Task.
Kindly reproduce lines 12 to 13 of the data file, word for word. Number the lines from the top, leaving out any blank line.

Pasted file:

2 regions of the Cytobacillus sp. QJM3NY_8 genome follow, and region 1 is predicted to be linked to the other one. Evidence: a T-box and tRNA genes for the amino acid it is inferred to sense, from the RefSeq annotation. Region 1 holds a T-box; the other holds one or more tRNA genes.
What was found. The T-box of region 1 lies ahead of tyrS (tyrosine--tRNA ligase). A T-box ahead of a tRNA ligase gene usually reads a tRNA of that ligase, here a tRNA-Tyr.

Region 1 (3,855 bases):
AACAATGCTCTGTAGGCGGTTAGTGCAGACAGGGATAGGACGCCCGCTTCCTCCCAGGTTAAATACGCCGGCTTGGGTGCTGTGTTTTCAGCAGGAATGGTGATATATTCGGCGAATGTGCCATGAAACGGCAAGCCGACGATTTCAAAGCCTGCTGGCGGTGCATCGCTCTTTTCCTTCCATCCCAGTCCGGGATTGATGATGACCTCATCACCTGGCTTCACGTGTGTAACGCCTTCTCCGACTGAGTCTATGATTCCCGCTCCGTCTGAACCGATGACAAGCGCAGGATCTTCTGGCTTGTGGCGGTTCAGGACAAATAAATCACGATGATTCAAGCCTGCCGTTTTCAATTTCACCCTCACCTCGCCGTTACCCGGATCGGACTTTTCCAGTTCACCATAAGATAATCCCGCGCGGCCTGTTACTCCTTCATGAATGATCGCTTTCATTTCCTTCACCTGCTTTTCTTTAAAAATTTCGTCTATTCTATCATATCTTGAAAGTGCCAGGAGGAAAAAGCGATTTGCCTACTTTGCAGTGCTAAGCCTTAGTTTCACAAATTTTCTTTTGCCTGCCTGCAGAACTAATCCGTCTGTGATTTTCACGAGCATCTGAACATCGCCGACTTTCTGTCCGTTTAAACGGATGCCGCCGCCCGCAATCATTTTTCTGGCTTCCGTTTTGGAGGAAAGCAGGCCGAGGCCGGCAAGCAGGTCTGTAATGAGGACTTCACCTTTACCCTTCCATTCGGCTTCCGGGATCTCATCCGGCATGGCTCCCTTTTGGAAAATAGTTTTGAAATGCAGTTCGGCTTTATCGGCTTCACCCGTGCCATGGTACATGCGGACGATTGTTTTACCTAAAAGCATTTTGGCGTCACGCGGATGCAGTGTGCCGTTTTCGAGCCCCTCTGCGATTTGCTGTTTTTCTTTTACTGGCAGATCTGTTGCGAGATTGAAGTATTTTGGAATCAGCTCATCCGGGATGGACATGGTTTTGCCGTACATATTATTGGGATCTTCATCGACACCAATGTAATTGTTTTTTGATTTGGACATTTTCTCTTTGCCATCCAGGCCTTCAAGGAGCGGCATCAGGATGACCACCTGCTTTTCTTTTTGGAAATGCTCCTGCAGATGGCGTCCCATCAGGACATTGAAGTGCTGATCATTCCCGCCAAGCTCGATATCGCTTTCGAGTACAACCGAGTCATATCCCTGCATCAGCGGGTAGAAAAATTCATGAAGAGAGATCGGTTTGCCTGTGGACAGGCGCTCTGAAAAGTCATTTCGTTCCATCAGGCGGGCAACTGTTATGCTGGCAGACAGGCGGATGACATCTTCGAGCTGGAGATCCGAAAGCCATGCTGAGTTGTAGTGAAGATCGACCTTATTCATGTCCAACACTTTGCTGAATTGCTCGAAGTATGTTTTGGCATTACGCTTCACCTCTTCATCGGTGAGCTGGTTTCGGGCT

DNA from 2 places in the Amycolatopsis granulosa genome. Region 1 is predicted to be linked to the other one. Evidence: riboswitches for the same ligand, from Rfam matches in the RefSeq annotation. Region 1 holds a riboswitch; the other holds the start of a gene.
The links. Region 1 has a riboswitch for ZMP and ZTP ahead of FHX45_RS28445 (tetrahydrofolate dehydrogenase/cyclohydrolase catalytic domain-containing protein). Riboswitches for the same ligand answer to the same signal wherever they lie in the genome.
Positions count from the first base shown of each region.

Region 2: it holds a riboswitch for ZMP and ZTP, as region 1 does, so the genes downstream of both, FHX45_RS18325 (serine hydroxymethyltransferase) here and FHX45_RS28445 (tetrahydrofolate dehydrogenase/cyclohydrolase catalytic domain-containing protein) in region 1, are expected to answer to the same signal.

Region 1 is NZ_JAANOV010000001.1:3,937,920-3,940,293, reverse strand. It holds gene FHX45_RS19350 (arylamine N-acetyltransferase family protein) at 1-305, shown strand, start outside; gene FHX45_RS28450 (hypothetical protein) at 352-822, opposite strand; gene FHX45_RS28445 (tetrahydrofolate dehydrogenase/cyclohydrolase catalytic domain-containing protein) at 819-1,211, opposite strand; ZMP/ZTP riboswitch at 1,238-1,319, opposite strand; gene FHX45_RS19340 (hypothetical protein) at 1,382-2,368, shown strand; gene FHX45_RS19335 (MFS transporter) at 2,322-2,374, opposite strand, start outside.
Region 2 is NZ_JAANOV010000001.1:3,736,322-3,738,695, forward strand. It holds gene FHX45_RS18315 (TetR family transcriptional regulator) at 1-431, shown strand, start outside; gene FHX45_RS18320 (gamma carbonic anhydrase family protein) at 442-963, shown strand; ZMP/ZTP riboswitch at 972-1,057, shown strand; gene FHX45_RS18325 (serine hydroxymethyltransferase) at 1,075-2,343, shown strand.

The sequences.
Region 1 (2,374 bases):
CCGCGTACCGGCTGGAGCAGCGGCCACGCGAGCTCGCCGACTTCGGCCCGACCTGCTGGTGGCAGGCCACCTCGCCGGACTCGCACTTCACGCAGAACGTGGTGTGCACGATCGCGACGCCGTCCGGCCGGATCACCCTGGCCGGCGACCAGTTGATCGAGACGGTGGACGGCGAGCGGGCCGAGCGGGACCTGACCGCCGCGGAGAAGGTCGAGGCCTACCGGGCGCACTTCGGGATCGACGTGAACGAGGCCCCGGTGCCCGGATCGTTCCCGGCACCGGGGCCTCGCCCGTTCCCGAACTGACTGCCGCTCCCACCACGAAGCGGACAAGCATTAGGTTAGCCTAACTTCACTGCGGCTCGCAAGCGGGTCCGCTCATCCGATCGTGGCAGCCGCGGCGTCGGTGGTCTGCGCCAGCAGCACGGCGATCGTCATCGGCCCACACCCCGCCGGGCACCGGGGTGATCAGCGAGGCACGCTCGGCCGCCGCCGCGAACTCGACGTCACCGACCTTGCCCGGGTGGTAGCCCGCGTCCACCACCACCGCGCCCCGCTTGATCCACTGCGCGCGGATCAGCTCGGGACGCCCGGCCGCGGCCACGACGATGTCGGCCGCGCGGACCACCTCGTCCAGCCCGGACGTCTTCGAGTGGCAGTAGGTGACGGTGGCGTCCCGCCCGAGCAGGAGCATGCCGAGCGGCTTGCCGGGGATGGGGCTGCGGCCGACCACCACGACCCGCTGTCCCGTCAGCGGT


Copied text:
Region 1 (2,374 bases):
CCGCGTACCGGCTGGAGCAGCGGCCACGCGAGCTCGCCGACTTCGGCCCGACCTGCTGGTGGCAGGCCACCTCGCCGGACTCGCACTTCACGCAGAACGTGGTGTGCACGATCGCGACGCCGTCCGGCCGGATCACCCTGGCCGGCGACCAGTTGATCGAGACGGTGGACGGCGAGCGGGCCGAGCGGGACCTGACCGCCGCGGAGAAGGTCGAGGCCTACCGGGCGCACTTCGGGATCGACGTGAACGAGGCCCCGGTGCCCGGATCGTTCCCGGCACCGGGGCCTCGCCCGTTCCCGAACTGACTGCCGCTCCCACCACGAAGCGGACAAGCATTAGGTTAGCCTAACTTCACTGCGGCTCGCAAGCGGGTCCGCTCATCCGATCGTGGCAGCCGCGGCGTCGGTGGTCTGCGCCAGCAGCACGGCGATCGTCATCGGCCCACACCCCGCCGGGCACCGGGGTGATCAGCGAGGCACGCTCGGCCGCCGCCGCGAACTCGACGTCACCGACCTTGCCCGGGTGGTAGCCCGCGTCCACCACCACCGCGCCCCGCTTGATCCACTGCGCGCGGATCAGCTCGGGACGCCCGGCCGCGGCCACGACGATGTCGGCCGCGCGGACCACCTCGTCCAGCCCGGACGTCTTCGAGTGGCAGTAGGTGACGGTGGCGTCCCGCCCGAGCAGGAGCATGCCGAGCGGCTTGCCGGGGATGGGGCTGCGGCCGACCACCACGACCCGCTGTCCCGTCAGCGGT